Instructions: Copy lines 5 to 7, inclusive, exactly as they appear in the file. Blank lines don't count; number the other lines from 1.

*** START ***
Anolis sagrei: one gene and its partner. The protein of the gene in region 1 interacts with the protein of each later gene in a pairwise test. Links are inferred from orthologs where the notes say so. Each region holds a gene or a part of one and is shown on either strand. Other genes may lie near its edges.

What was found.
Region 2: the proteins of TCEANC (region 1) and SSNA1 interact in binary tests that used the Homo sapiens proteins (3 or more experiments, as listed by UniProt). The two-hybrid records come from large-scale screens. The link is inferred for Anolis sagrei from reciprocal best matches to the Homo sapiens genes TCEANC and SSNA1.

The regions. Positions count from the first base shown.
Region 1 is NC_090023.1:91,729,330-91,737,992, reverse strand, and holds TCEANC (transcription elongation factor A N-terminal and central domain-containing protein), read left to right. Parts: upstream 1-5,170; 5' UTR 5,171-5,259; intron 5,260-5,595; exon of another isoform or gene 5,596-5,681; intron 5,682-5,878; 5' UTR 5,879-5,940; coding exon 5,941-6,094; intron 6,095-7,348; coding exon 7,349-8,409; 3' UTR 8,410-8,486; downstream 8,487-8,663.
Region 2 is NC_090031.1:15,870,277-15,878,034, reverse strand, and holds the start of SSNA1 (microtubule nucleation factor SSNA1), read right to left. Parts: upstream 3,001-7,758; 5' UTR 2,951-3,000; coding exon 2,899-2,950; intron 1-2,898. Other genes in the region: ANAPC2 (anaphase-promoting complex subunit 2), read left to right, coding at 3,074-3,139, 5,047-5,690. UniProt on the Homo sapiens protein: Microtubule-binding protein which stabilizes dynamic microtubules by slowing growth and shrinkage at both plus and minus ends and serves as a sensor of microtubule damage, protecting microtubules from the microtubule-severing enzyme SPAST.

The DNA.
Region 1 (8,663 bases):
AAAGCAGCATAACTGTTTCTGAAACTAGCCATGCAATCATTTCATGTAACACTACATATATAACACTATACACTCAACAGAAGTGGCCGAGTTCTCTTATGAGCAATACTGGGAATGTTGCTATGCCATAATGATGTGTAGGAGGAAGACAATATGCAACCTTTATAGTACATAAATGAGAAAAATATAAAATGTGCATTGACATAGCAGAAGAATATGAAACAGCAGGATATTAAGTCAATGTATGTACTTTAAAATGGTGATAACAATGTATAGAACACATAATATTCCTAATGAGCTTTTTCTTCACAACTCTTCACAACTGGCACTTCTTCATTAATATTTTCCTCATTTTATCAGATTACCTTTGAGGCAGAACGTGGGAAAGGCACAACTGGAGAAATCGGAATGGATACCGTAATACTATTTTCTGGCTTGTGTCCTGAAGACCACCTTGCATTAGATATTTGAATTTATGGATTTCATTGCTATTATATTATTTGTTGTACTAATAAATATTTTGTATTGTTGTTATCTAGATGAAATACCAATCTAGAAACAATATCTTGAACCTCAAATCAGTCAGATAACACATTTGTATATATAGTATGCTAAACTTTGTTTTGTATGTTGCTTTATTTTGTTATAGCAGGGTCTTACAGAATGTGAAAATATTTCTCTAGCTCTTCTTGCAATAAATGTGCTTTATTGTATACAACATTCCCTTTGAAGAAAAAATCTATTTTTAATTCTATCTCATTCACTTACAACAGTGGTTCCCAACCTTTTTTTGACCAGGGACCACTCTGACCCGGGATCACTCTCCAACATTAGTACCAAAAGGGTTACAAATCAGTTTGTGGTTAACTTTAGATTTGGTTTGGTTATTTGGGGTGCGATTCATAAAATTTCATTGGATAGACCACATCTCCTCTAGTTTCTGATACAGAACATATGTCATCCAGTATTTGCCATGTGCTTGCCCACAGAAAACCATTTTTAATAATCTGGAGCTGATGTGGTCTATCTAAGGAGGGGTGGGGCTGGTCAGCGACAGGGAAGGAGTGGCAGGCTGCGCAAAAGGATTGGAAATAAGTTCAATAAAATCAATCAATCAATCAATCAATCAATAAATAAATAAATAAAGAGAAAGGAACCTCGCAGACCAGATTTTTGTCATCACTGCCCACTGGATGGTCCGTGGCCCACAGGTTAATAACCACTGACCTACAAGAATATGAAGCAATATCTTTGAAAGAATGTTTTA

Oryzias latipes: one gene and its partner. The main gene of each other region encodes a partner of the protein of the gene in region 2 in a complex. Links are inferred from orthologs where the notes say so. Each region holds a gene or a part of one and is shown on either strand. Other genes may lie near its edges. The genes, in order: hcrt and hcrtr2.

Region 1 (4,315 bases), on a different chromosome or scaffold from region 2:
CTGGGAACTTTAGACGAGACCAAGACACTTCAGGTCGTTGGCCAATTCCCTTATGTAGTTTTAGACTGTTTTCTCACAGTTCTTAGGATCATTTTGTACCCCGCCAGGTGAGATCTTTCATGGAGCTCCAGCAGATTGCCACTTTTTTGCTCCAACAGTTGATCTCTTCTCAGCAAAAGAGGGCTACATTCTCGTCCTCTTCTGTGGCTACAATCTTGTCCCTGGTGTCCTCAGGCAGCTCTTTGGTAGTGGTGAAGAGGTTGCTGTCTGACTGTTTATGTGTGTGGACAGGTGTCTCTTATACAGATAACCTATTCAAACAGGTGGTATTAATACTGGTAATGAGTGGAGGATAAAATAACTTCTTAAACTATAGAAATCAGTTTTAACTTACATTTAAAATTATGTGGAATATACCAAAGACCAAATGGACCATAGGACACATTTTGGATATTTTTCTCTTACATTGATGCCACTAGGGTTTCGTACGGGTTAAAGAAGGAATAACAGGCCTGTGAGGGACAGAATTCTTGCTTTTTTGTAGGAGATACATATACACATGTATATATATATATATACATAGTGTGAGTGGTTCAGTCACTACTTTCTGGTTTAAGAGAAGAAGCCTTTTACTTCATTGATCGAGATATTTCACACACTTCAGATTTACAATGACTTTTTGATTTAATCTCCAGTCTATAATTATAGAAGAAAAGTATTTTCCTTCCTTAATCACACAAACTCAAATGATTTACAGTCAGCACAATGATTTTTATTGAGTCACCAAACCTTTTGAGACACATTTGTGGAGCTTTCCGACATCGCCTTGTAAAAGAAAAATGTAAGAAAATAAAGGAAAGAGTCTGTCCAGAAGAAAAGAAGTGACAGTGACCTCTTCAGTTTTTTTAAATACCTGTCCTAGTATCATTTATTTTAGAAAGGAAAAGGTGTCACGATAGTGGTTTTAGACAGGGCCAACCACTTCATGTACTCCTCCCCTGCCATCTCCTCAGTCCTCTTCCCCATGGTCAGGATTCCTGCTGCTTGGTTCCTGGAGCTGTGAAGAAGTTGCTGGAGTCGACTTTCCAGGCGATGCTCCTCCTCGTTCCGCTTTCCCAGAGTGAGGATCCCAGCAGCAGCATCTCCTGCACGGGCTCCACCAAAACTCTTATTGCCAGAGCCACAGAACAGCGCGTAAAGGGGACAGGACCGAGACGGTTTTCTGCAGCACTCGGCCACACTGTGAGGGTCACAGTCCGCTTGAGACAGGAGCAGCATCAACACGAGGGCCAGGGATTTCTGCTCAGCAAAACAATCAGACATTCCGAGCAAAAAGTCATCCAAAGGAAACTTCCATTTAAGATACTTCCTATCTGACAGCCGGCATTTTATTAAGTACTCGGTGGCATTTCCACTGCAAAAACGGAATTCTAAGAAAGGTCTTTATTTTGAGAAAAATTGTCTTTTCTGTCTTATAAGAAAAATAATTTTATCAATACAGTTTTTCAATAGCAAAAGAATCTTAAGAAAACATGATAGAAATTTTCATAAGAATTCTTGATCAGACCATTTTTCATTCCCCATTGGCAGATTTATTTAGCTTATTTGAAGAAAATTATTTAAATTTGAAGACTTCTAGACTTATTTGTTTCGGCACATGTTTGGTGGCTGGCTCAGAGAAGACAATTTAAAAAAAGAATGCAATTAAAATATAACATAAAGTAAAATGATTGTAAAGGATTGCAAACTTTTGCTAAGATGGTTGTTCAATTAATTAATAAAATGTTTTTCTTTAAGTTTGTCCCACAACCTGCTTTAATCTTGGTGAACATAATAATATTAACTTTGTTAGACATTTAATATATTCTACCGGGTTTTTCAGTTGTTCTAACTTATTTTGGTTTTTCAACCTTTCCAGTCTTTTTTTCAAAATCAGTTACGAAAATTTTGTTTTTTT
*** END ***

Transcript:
Region 1 is NC_090023.1:91,729,330-91,737,992, reverse strand, and holds TCEANC (transcription elongation factor A N-terminal and central domain-containing protein), read left to right. Parts: upstream 1-5,170; 5' UTR 5,171-5,259; intron 5,260-5,595; exon of another isoform or gene 5,596-5,681; intron 5,682-5,878; 5' UTR 5,879-5,940; coding exon 5,941-6,094; intron 6,095-7,348; coding exon 7,349-8,409; 3' UTR 8,410-8,486; downstream 8,487-8,663.
Region 2 is NC_090031.1:15,870,277-15,878,034, reverse strand, and holds the start of SSNA1 (microtubule nucleation factor SSNA1), read right to left. Parts: upstream 3,001-7,758; 5' UTR 2,951-3,000; coding exon 2,899-2,950; intron 1-2,898. Other genes in the region: ANAPC2 (anaphase-promoting complex subunit 2), read left to right, coding at 3,074-3,139, 5,047-5,690. UniProt on the Homo sapiens protein: Microtubule-binding protein which stabilizes dynamic microtubules by slowing growth and shrinkage at both plus and minus ends and serves as a sensor of microtubule damage, protecting microtubules from the microtubule-severing enzyme SPAST.

The DNA.